Thanks to the rise of digital technology and the increasing importance of the customer, today’s CMO is rapidly moving into the spotlight.
Yet CMOs often lack the confidence to realize their full potential and gain the acceptance they deserve in the C-suite, according to our recent survey of Fortune 500 executives. Their lack of participation in C-suite conversations may result in lost opportunities for the business.
Why have CMOs struggled? And as a CMO, how can you elevate your stature to participate in critical discussions? Our research suggests that greater self-awareness may be a first step toward greater influence, but CMOs must also be ready to contribute to strategic discussions.
Here are three ways that CMOs can begin to elevate their influence:
Give yourself permission
Out of all the C-suite executives we surveyed, CMOs were the least likely to perceive themselves as high performers—only 5 percent of CMOs gave themselves high marks even when their C-suite peers thought otherwise. Some CMOs unknowingly relegate themselves to the sidelines of strategic conversations.
CMOs can start to break this pattern by getting comfortable with being uncomfortable. Don’t just play it safe after achieving a certain amount of career success. Embrace the opportunity to take professional risks and accept a more strategic role.
Part of that is not asking permission before acting. CMOs are respected by the rest of the C-suite for their understanding of the customer. CMOs should recognize this strength and position themselves to drive conversations about the customer, fill knowledge gaps and collaborate with peers.
Own the customer experience
The CMO is often the C-suite executive best placed to champion the customer’s voice, yet they are not seen as leading the customer experience conversation; our study found only 11 percent of peers perceive the CMO as leading the conversation. CMOs alone can help the organization appreciate the experiences their customers have and hold the data to prove how those experiences impact customer behavior.
CMOs should work to understand what the data tells them about keeping current customers and attracting target customers. That understanding positions the CMO to become the C-suite’s go-to person on customer experience, even if direct responsibility may lie in other areas of the organization.
To take ownership of the customer experience, CMOs must piece together the mosaic of the customer journey and use technology to move from isolated marketing campaigns to mapping and owning the entire customer journey. By bringing customer insights and expectations to the C-suite, CMOs become important players in strategic decisions.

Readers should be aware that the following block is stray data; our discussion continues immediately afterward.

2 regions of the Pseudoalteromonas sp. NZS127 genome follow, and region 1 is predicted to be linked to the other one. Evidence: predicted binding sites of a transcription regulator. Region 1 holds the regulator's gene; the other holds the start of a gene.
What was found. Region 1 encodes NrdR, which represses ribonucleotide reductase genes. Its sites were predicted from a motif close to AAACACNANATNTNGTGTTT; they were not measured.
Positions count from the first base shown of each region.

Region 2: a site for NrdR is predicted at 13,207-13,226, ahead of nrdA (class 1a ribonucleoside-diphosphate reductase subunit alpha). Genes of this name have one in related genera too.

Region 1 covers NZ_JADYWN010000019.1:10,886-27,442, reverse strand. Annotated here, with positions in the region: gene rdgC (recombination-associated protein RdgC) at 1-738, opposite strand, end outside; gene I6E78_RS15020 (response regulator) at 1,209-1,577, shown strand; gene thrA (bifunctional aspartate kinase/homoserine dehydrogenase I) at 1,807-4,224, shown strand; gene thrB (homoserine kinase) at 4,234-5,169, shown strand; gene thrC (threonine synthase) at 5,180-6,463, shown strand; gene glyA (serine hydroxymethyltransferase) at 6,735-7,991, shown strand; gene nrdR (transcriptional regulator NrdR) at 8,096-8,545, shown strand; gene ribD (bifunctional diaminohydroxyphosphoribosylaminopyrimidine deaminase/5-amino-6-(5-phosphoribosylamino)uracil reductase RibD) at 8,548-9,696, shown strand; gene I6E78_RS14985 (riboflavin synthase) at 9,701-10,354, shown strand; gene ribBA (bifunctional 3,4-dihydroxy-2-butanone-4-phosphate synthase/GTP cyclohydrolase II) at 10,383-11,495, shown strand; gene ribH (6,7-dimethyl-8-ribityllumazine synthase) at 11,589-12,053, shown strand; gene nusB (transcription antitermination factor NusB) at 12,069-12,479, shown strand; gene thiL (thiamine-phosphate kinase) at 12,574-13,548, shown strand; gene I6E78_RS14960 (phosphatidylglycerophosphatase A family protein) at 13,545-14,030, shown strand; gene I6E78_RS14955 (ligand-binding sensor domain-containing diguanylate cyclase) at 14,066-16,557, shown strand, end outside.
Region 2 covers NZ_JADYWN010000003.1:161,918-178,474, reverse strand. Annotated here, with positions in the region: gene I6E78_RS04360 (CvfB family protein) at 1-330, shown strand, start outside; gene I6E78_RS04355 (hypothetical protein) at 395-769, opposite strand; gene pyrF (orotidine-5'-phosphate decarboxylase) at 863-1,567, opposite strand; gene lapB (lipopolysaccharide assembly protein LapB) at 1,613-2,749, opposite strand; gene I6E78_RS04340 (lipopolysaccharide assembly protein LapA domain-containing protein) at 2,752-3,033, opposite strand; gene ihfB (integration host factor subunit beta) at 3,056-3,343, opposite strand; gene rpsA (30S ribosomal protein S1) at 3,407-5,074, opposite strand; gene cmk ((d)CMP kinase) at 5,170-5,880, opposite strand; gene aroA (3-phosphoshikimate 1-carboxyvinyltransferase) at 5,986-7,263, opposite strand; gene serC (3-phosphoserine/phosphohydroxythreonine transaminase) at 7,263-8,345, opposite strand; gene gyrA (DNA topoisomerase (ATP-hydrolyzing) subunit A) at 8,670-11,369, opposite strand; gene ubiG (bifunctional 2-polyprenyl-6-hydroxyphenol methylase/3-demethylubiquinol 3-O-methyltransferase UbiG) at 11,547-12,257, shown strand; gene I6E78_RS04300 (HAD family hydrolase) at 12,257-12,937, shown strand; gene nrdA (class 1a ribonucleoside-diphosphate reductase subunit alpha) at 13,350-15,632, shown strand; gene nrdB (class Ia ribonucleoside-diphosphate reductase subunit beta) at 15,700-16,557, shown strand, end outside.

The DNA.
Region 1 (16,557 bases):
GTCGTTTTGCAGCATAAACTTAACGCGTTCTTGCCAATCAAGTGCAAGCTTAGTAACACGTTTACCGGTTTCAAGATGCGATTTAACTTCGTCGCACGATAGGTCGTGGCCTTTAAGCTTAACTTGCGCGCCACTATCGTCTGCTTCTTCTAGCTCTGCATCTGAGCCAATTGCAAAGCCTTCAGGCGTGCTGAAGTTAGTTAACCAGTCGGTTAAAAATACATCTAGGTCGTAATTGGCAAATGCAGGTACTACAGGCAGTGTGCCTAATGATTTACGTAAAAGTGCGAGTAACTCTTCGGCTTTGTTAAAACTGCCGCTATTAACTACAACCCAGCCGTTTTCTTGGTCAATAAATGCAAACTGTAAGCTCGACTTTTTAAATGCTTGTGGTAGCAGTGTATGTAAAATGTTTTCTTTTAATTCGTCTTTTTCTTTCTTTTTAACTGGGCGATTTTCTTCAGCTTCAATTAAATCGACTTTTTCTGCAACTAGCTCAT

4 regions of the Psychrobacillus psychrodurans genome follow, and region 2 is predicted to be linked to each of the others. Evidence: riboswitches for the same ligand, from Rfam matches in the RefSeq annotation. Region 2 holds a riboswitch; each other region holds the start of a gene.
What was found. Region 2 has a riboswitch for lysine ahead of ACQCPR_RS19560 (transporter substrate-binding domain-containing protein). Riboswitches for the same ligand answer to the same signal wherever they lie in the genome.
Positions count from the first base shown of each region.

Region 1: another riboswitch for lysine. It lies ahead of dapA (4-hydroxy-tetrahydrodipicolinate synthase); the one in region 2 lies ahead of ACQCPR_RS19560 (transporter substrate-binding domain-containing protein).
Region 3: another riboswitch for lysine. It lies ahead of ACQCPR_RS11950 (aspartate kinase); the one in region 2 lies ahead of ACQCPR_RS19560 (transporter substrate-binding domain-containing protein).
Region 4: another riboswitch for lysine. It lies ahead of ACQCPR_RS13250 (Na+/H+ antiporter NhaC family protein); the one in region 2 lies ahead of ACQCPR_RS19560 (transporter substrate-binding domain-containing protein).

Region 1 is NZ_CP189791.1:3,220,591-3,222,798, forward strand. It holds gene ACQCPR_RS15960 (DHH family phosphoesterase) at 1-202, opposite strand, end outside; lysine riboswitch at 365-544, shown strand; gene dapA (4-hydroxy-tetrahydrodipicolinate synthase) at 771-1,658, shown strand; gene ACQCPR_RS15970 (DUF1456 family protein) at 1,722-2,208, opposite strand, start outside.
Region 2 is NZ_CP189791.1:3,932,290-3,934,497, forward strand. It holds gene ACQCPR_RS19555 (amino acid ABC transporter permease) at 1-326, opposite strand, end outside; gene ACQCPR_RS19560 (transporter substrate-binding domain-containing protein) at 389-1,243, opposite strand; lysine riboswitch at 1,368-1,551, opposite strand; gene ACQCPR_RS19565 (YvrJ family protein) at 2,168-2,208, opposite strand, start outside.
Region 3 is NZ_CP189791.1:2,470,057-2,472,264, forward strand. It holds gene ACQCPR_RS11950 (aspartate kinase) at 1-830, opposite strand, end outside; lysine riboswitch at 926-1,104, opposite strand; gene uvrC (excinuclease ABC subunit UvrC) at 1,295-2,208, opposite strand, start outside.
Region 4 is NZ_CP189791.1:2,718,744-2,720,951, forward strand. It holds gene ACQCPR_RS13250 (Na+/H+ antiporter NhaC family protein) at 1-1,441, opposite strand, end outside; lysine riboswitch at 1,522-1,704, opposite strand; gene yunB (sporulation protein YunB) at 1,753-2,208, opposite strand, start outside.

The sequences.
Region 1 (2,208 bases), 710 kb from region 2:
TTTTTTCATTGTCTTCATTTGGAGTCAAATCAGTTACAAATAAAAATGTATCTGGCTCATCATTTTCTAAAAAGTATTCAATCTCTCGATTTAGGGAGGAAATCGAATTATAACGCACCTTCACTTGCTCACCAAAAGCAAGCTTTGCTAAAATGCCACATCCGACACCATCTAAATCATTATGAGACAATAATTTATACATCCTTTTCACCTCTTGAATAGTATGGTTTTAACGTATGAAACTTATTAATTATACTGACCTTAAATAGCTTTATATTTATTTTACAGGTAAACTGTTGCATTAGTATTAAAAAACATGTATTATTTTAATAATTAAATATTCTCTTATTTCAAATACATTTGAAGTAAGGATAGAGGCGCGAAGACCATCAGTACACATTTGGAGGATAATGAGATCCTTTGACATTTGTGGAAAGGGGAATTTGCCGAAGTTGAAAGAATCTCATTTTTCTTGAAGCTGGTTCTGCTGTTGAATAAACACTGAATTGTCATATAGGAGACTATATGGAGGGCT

CMOs increase their acceptance by other C-suite partners by speaking their language and adding value to their work. Instead of talking about awareness and purchase, talk about customer acquisition and close rate.
CMOs should also strive to never leave the customer out of the conversation. They must keep the voice of the customer central to strategic decisions and help the C-suite see risk factors, such as too much focus on short-term revenue, a failure to anchor efforts around true competitive differentiators, or becoming too far removed from the deep motivators behind customer behaviors.
Be the first to connect
As organizations become more connected with customers, partners and employees, collaboration is necessary for the successful execution of strategy. Still, we see CMOs collaborating at one of the lowest rates in the C-suite; only 17% of C-suite executives in our study reported having collaborated with CMOs over the previous 12 months.
CMOs can work to connect and find opportunities to join forces with their colleagues on issues that are important to each, looking for ways to use customer insight to help each CxO reach his or her goals.
Start by finding problems you can solve together. CMOs are often left out of critical collaborations, and the omission has an impact on CMO confidence. The onus to initiate collaborative efforts is on the CMO. Confident CMOs work as trusted partners, understand their peers’ strategic pressures and propose ways to enable joint success.
CMOs can enhance relationships with peers by being conversant in other areas of business besides marketing. C-suite peers want to hear that the impact of a marketing campaign on the sales force has been thoughtfully considered.
To further their role as collaborators, CMOs should build an external network to bolster the internal one. CMOs have access to external data as well as customer data and their feedback. They can bring in independent research or report on their own experiences to bring a fresh perspective to C-suite conversations.
Confidence leads to more confidence
By bringing a unique perspective to the C-suite, CMOs can empower their fellow leaders to make more informed decisions and elevate the focus on the customer experience.
It’s time for CMOs to give themselves permission to lead with confidence, fill in knowledge gaps in the C-suite, and collaborate with C-suite teammates. By going in strong with their understanding of the customer and their deep domain expertise, CMOs can be a powerful force in the direction of the enterprise and generate tremendous business and customer impact from their place around the C-suite table.